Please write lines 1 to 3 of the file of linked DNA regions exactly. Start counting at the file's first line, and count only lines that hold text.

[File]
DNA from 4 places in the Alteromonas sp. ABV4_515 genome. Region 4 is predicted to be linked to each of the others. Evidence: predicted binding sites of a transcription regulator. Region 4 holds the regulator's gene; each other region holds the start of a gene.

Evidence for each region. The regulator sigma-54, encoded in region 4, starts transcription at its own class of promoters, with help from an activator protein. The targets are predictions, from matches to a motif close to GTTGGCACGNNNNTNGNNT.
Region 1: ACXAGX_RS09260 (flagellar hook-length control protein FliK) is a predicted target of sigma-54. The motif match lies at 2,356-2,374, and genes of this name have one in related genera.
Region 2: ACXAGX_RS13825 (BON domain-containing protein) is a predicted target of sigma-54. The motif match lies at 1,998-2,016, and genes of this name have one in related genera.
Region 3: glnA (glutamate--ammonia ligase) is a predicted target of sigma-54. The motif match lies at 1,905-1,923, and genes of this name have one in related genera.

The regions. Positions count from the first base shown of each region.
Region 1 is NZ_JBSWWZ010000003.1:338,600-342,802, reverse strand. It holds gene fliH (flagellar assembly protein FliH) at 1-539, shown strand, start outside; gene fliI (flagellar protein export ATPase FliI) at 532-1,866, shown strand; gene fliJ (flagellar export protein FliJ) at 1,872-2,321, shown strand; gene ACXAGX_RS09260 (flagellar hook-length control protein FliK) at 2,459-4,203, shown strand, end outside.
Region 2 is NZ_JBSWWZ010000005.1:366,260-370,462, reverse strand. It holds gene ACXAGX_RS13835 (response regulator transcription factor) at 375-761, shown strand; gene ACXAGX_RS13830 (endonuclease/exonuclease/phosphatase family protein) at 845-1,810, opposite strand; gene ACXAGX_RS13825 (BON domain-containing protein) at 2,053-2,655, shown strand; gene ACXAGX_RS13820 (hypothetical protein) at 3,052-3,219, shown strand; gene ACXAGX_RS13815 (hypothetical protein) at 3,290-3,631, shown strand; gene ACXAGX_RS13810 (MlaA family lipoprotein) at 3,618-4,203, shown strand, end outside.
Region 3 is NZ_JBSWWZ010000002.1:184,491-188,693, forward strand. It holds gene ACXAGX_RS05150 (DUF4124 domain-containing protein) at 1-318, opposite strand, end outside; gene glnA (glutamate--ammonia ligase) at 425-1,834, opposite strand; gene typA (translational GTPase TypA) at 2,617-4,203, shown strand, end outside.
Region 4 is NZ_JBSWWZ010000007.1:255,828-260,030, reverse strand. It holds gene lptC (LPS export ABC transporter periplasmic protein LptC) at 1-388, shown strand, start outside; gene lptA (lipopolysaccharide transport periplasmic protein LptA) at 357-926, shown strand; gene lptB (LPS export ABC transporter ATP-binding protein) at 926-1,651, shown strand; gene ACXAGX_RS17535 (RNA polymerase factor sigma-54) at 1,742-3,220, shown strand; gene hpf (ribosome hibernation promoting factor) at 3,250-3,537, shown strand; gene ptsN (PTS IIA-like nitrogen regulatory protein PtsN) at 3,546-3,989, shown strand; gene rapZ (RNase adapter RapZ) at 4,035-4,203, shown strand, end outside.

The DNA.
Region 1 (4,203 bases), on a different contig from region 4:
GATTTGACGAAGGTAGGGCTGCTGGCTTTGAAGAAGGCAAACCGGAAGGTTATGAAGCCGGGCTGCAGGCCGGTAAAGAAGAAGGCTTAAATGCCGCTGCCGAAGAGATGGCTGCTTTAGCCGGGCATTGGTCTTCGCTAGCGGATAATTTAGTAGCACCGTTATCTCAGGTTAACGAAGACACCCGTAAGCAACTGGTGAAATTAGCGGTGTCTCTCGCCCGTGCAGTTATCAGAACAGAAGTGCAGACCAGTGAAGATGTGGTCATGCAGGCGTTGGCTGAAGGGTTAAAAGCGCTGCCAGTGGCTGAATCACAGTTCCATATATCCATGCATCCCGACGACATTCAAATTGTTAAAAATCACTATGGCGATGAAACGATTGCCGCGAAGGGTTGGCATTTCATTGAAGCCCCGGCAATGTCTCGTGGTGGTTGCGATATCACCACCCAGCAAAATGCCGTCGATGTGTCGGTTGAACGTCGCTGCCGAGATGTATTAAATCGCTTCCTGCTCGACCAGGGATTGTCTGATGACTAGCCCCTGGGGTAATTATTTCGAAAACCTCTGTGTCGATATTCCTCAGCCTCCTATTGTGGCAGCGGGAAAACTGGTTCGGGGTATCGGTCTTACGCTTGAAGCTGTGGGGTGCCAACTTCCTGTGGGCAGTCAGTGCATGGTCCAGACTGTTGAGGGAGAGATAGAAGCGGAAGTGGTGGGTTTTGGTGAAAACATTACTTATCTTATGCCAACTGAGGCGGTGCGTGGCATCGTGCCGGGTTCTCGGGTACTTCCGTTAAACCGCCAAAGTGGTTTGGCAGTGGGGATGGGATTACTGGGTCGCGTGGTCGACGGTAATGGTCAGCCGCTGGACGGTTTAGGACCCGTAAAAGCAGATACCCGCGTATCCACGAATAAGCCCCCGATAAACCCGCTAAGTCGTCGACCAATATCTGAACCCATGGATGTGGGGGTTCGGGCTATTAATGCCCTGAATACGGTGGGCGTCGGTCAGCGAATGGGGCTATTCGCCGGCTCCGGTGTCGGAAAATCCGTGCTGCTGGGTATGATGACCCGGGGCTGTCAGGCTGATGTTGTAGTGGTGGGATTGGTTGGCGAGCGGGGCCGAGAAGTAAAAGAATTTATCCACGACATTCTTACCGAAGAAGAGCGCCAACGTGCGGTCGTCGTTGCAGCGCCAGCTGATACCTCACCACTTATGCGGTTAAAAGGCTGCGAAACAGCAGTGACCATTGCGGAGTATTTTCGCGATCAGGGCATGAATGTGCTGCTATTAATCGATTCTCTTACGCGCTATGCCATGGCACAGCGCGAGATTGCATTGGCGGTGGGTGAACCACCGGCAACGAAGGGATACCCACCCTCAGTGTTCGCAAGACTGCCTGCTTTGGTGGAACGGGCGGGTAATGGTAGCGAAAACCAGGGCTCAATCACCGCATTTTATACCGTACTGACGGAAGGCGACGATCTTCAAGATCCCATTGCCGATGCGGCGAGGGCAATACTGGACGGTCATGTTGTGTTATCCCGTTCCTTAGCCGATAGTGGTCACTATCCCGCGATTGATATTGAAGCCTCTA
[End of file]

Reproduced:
DNA from 4 places in the Alteromonas sp. ABV4_515 genome. Region 4 is predicted to be linked to each of the others. Evidence: predicted binding sites of a transcription regulator. Region 4 holds the regulator's gene; each other region holds the start of a gene.

Evidence for each region. The regulator sigma-54, encoded in region 4, starts transcription at its own class of promoters, with help from an activator protein. The targets are predictions, from matches to a motif close to GTTGGCACGNNNNTNGNNT.
Region 1: ACXAGX_RS09260 (flagellar hook-length control protein FliK) is a predicted target of sigma-54. The motif match lies at 2,356-2,374, and genes of this name have one in related genera.